Neuroinflammation and fibrosis in stroke: The good, the bad and the ugly

Research output: Contribution to journalReview articlepeer-review

Abstract

Stroke is the leading cause of death and the main cause of disability in surviving patients. The detrimental interaction between immune cells, glial cells, and matrix components in stroke pathology results in persistent inflammation that progresses to fibrosis. A substantial effort is being directed toward understanding the exact neuroinflammatory events that take place as a result of stroke. The initiation of a potent cytokine response, along with immune cell activation and infiltration in the ischemic core, has massive acute deleterious effects, generally exacerbated by comorbid inflammatory conditions. There is secondary neuroinflammation that promotes further injury, resulting in cell death, but conversely plays a beneficial role, by promoting recovery. This highlights the need for a better understanding of the neuroinflammatory and fibrotic processes, as well as the need to identify new mechanisms and potential modulators. In this review, we summarize several aspects of stroke-induced inflammation, fibrosis, and include a discussion of cytokine inhibitors/inducers, immune cells, and fibro-inflammation signaling inhibitors in order to identify new pharmacological means of intervention.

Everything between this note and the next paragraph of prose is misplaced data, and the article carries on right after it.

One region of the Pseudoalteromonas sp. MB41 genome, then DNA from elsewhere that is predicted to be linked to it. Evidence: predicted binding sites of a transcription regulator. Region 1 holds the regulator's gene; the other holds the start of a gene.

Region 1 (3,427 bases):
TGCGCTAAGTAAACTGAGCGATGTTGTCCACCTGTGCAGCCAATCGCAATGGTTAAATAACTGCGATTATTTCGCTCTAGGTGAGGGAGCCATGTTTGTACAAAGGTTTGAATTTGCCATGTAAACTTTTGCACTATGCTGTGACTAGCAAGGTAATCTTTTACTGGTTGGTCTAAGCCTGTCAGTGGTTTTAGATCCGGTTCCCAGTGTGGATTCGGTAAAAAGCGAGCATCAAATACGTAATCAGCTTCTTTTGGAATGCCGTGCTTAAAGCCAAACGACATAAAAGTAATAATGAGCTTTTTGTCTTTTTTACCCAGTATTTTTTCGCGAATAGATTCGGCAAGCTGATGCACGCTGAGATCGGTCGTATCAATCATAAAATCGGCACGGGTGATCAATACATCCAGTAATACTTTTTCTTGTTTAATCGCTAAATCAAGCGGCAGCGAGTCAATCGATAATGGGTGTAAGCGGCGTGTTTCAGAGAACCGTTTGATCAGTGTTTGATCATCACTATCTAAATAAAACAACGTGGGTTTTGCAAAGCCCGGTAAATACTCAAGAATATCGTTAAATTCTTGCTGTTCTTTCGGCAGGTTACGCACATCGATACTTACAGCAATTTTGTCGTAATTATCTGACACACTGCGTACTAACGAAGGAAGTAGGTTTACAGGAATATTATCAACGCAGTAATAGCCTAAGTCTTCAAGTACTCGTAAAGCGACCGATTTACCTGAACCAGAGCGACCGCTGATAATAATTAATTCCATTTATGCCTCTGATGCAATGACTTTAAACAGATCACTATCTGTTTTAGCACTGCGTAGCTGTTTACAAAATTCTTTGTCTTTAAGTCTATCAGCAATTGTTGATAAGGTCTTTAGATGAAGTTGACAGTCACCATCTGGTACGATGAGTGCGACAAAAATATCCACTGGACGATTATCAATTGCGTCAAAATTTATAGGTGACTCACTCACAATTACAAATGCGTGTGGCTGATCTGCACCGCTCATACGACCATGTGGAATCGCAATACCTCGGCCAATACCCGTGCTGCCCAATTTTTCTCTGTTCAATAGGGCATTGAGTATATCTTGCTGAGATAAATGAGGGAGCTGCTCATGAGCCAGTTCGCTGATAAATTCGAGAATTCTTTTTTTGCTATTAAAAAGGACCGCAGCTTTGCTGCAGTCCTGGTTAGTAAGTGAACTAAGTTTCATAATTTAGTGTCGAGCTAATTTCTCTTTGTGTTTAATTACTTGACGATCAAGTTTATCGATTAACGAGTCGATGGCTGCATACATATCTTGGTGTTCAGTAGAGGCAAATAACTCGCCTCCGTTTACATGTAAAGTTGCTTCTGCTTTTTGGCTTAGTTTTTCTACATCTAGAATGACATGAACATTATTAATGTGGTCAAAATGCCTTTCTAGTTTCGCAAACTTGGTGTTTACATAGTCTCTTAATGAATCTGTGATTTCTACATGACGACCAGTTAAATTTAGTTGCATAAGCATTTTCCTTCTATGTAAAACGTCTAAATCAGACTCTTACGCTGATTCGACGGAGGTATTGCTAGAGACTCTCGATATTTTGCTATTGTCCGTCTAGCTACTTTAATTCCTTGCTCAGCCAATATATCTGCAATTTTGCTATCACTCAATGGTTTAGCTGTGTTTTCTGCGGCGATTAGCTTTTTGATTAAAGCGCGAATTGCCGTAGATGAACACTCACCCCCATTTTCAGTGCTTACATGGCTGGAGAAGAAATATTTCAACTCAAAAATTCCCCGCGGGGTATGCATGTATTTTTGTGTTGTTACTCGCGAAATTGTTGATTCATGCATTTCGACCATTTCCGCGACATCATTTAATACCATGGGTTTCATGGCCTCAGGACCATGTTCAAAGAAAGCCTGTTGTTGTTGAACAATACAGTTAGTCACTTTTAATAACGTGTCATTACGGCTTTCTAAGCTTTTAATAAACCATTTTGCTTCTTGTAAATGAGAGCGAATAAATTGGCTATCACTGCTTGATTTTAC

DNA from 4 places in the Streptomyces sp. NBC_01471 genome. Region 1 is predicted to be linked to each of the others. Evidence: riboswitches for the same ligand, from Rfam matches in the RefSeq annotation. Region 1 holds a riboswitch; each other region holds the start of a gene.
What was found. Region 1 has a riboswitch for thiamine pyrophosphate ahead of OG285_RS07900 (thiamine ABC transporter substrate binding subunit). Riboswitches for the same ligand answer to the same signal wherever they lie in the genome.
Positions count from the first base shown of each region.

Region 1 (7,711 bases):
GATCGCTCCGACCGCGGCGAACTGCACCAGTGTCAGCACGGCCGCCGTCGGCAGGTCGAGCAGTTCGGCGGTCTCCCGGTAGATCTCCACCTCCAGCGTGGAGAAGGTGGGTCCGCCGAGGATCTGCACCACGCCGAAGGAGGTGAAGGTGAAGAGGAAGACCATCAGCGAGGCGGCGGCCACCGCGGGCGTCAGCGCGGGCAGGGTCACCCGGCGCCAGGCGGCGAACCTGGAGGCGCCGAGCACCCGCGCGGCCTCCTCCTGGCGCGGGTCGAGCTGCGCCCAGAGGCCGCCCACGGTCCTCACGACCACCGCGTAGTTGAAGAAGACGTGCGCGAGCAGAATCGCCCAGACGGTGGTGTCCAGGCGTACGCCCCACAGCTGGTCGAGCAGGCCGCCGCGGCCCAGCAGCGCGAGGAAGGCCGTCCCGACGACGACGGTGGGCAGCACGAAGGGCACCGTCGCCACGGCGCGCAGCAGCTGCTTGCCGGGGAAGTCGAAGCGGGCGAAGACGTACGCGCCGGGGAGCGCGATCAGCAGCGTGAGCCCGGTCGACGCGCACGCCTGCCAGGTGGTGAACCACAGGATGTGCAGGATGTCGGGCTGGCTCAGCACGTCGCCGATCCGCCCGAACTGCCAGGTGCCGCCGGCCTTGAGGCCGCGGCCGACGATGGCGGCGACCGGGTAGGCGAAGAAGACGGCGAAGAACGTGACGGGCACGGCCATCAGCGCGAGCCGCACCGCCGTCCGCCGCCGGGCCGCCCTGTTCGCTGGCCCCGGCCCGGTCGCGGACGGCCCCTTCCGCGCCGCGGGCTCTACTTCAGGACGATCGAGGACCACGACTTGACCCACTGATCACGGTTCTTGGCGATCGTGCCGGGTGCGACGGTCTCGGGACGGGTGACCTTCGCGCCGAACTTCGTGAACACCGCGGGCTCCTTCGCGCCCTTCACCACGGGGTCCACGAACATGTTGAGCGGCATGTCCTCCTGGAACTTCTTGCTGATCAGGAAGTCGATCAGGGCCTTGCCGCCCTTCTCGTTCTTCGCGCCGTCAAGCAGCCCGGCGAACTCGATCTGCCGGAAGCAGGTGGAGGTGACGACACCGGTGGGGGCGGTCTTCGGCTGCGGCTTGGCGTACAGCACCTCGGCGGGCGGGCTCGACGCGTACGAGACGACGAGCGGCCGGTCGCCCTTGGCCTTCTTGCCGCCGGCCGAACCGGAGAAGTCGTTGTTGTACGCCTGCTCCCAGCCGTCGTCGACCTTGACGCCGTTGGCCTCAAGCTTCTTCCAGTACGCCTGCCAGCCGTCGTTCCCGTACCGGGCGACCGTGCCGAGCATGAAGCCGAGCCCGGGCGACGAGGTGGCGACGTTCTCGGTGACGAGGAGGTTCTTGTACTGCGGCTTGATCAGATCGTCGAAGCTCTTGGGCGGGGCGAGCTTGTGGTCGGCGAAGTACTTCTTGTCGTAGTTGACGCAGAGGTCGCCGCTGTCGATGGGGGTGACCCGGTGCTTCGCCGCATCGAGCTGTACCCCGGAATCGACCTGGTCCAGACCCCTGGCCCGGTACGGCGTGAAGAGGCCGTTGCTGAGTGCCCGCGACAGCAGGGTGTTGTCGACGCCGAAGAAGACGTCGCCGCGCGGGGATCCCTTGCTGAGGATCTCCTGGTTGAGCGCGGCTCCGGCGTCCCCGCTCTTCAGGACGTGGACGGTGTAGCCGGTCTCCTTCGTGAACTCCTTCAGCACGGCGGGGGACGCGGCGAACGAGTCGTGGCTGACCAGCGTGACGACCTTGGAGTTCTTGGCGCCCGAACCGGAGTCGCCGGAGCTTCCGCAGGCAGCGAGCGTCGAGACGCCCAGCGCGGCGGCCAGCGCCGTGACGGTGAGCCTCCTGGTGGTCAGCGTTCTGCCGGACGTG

Bibliographical metadata

Original languageEnglish
Pages (from-to)577318
JournalJournal of neuroimmunology
Volume346
Early online date9 Jul 2020
DOIs
Publication statusPublished - 15 Sep 2020